Tuesday March 22, 9:00am - 11:00am

Join LGSEC and CCEC for an exploration of Building Performance Standards (BPS), their future in California, and their implications for local governments, the building sector, and the climate. This joint event will start with a panel discussion on the future of grid-interactive buildings, and what they mean for new and existing buildings, the grid, and local governments. This will be followed by a keynote speaker from Senator Becker’s office, to discuss new California legislation on Building Performance Standards - including an optional session to provide feedback. Register here.

Tuesday March 22 to Wednesday March 23

Attendees of this event will build understanding on how regions, states, and tribes are bringing together diverse stakeholders to accelerate solutions that create and leverage results for the coast, helping communities, ecosystems, and economies be more resilient to climate change. Register here.

Monday March 28 to Thursday March 31

The Infrastructure Bill, Build Back Better… where do we go from here? Get ready for four days of ground-breaking insights and opportunities for action with the brightest and most successful leaders working to mobilize a broader diversity of support for climate solutions locally, nationally and beyond. Find information on ticket prices and register here.
KCRA Channel 3 Sacramento

During times of drought, water releases from upstream reservoirs are critical in keeping salt water out of the Delta which supplies drinking water to 25 million people throughout the state. After a very rainy, snowy December, water had to be released from Folsom reservoir in order to leave room for additional runoff and snowmelt later in the season. But even though the storms haven't been coming lately, regular releases are still required in order to meet environmental requirements along the Delta region. Read the full article here.


The first two months of 2022 have shaped up to be the driest January and February in California history. With seemingly little precipitation on the horizon, State officials have been prompted to warn of dire water conditions ahead. Read the full article here.
The Washington Post

When the Cameron Peak Fire ignited in northern Colorado in August 2020, few could foresee it's longevity. As it burned, summer turned into winter. Nearly a semester of school passed. By the time the fire was fully contained in December, it had become the state’s largest on record. In recent decades, wildfires have become more intense and longer lasting amid rising temperatures linked to human-caused climate change. A key influence on their growing duration? Their increasing ability to survive the night, when temperatures typically dip and humidity rises. Read more here.
Extreme Heat
Insurance Journal

A pair of California legislators and the state’s insurance commissioner are pushing a bill to create an early warning system for heatwaves. California State Assembly Members Luz Rivas (D-San Fernando Valley) and Eduardo Garcia (D-Coachella), in partnership with California Insurance Commissioner Ricardo Lara, formally introduced legislation that would create a statewide advance warning and ranking system of extreme heat waves. Read more here.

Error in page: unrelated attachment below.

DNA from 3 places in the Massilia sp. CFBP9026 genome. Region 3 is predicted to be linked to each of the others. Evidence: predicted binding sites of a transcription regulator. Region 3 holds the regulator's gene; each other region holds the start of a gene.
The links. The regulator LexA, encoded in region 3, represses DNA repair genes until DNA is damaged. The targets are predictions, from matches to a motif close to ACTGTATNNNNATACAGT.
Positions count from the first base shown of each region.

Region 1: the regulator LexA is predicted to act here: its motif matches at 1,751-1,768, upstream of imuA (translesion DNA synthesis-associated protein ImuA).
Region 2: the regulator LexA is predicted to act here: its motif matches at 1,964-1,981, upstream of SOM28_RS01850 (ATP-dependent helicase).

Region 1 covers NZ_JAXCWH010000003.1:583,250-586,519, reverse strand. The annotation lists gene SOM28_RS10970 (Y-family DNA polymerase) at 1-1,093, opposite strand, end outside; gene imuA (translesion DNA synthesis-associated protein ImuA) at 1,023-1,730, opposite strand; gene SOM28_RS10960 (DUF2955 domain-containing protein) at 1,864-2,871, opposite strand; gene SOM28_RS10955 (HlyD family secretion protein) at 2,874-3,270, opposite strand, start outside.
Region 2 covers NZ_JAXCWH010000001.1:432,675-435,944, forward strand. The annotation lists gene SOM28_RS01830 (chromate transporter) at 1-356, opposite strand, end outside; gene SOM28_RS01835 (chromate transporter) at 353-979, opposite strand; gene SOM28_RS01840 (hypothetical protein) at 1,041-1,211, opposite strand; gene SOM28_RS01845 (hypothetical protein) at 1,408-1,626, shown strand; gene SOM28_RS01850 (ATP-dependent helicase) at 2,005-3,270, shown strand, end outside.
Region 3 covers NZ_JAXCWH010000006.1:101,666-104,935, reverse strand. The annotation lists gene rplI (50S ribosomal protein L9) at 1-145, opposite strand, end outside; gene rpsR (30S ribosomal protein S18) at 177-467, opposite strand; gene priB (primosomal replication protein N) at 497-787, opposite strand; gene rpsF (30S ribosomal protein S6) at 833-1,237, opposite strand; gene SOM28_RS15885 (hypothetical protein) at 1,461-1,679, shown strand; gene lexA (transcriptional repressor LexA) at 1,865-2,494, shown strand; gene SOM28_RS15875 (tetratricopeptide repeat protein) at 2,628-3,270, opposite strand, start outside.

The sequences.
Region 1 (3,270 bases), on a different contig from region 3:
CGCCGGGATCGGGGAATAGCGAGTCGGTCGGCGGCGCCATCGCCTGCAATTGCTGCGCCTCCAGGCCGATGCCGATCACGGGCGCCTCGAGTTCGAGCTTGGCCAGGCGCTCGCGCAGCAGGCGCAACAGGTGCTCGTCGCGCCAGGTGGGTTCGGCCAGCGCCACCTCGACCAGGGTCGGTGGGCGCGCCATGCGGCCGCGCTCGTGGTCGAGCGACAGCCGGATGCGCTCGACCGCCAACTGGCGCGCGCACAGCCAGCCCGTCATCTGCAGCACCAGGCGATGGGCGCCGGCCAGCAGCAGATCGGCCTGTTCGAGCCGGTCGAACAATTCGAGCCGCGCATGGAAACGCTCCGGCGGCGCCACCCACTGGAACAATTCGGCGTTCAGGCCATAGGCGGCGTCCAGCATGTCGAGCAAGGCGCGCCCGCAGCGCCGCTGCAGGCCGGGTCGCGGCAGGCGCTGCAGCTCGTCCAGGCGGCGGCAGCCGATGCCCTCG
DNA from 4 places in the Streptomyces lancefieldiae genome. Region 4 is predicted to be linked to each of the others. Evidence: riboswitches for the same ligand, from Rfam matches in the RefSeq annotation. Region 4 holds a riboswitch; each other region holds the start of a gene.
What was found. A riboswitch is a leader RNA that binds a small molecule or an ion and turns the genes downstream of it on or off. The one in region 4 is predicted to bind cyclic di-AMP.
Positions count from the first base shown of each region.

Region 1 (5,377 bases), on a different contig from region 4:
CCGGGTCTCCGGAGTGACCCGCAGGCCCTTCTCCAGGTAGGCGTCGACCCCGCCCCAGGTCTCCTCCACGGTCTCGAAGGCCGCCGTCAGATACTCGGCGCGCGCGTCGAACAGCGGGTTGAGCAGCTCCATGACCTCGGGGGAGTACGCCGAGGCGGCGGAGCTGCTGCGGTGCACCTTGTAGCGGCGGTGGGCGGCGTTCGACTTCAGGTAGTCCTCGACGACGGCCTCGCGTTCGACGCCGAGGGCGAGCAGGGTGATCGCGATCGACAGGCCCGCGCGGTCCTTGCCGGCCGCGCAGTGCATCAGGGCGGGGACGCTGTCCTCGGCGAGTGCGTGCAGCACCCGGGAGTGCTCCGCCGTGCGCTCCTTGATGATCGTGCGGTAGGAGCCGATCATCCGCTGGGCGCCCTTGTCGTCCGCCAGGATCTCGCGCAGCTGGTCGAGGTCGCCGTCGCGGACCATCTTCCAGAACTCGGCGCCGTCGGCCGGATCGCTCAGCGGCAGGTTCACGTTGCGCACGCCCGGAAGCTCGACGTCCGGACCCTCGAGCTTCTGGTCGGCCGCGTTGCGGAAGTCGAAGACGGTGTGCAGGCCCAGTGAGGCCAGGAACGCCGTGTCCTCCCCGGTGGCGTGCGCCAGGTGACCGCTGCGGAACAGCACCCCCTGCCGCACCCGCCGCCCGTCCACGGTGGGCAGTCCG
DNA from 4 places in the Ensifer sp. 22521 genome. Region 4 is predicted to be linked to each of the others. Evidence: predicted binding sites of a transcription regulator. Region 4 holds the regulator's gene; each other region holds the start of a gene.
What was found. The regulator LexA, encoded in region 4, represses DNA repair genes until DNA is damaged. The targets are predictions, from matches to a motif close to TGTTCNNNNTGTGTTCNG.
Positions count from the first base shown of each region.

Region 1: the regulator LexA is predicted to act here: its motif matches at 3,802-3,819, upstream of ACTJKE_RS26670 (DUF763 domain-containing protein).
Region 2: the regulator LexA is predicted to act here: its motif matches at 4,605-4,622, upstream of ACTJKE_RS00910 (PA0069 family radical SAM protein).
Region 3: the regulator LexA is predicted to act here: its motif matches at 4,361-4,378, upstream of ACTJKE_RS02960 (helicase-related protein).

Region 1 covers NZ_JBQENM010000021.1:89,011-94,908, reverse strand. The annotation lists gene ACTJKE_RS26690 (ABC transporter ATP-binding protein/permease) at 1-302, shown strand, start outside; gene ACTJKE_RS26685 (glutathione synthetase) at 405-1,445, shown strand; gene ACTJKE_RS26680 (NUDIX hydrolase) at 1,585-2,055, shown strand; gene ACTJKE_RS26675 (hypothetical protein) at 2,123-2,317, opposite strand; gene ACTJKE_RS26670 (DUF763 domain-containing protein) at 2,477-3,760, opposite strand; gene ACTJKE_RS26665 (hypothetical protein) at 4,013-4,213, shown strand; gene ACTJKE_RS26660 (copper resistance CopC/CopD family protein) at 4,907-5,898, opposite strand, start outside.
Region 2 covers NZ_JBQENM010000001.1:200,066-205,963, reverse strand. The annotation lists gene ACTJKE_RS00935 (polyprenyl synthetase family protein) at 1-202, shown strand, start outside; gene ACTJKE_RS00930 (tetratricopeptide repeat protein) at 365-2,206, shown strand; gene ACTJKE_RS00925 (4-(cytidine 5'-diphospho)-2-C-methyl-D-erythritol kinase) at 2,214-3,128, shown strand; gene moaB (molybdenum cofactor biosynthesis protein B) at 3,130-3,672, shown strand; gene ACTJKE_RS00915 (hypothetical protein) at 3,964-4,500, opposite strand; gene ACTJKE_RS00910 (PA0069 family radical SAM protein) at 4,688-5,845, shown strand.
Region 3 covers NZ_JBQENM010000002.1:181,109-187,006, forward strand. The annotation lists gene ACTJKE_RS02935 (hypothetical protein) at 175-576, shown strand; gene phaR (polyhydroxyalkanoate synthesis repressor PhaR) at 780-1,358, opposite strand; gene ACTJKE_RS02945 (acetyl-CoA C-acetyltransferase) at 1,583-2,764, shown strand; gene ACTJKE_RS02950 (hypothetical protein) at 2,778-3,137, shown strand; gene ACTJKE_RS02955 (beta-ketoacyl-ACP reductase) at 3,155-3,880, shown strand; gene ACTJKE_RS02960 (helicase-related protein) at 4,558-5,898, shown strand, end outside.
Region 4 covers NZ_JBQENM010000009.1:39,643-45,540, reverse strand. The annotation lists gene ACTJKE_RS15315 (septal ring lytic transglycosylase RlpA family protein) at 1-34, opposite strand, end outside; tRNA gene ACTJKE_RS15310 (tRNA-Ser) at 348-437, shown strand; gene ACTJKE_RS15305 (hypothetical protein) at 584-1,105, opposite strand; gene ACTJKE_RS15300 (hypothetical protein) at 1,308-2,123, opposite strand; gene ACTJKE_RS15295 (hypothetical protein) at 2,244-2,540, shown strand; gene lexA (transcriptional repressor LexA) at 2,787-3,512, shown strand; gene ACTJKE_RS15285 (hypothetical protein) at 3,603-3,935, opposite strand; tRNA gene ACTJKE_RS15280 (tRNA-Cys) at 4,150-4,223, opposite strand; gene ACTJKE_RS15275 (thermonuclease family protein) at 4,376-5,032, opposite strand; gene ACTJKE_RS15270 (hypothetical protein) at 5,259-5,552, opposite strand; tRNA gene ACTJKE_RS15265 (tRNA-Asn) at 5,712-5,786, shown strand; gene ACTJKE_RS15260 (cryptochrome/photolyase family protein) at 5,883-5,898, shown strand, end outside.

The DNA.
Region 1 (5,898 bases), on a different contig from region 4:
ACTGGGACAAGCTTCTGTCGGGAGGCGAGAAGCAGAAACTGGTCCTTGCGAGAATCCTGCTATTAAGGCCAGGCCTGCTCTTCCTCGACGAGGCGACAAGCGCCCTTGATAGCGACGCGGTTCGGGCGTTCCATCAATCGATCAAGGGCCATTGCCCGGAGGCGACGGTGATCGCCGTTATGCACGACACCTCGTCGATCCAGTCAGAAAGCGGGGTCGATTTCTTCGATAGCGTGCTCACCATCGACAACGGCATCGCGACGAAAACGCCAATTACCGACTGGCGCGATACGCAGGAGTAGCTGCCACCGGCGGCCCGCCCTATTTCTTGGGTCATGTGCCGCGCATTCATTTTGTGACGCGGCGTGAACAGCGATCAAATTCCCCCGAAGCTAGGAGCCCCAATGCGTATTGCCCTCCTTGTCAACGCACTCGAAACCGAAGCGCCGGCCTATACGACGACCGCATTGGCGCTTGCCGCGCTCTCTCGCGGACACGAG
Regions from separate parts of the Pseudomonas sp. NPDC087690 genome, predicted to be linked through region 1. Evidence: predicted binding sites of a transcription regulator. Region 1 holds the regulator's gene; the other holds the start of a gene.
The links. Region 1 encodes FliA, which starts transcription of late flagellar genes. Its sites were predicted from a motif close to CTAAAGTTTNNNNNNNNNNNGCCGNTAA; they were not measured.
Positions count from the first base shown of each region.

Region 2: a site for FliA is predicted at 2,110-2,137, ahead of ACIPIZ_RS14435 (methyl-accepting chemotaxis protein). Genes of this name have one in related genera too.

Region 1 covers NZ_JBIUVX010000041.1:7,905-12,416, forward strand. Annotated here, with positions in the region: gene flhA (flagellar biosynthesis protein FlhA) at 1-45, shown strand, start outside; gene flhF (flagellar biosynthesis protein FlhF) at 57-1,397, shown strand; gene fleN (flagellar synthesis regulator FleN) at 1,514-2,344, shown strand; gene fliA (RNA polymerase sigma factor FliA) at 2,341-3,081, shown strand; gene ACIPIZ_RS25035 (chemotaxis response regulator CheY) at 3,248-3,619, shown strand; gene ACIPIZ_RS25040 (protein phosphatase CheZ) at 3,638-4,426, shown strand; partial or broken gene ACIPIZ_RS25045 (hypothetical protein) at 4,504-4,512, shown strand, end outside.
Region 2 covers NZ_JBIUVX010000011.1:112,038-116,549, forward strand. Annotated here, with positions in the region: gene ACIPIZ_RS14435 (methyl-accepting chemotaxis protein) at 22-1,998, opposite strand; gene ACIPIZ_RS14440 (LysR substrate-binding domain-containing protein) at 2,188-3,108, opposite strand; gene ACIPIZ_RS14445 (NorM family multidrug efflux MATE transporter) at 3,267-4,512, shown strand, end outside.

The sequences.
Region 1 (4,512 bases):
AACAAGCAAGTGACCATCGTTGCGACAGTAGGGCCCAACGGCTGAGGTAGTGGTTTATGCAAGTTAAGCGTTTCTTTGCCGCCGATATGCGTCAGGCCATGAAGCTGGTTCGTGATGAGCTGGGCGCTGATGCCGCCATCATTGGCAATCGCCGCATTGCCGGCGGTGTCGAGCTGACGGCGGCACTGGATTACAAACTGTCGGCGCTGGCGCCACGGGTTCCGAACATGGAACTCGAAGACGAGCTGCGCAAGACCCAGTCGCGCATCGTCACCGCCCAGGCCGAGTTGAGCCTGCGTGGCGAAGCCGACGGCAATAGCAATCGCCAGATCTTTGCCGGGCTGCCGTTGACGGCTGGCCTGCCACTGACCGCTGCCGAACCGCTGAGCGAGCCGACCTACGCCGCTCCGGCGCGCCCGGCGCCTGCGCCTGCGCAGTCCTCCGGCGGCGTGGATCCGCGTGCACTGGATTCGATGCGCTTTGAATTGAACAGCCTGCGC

KCRA Channel 3 Sacramento

Sacramento's City Council is set to take the next step in addressing its commitment to attaining carbon neutrality in greenhouse gas emissions with a public workshop Tuesday evening. The rationale for the workshop is to provide an opportunity for input and discussion on the relationship between transportation and climate. Find additional resources and information from the workshop here.

Sacramento News & Review

A new climate change analysis concludes that the Lake Tahoe area is already too warm to risk hosting the Winter Olympic Games there again, but those who have been working to have the event return to the Sierra aren’t sounding the death knell for the region’s winter sports just yet. Read more here.

Last year saw one record-breaking weather event after another, from intense drought to torrential rain. December was no different, ending 2021 with a reported 214 inches of snow at the University of California’s Berkeley Central Sierra Snow Lab, located an hour east of Sacramento. While this intense snowfall — which made last month the snowiest December on record — is a bright spot, researchers see dramatic shifts like this one as part of a larger trend: climate change. It’s a rising dilemma that has forced researchers and water agencies alike to adapt their planning and expectations. Read the full article here.
The Capital Region Climate Readiness Collaborative is a membership based collaborative network designed to promote greater climate change resilience planning coordination in the six-county Sacramento Region. The purpose of this collaborative network is to create a forum where leaders from government, academia, environmental and community groups, the business community, and labor can come together to exchange information, identify vulnerabilities and data gaps, leverage resources, and advance comprehensive solutions in an effort to create stronger, sustainable, and economically viable communities in the Capital Region.
CRCRC is a program of the CivicWell.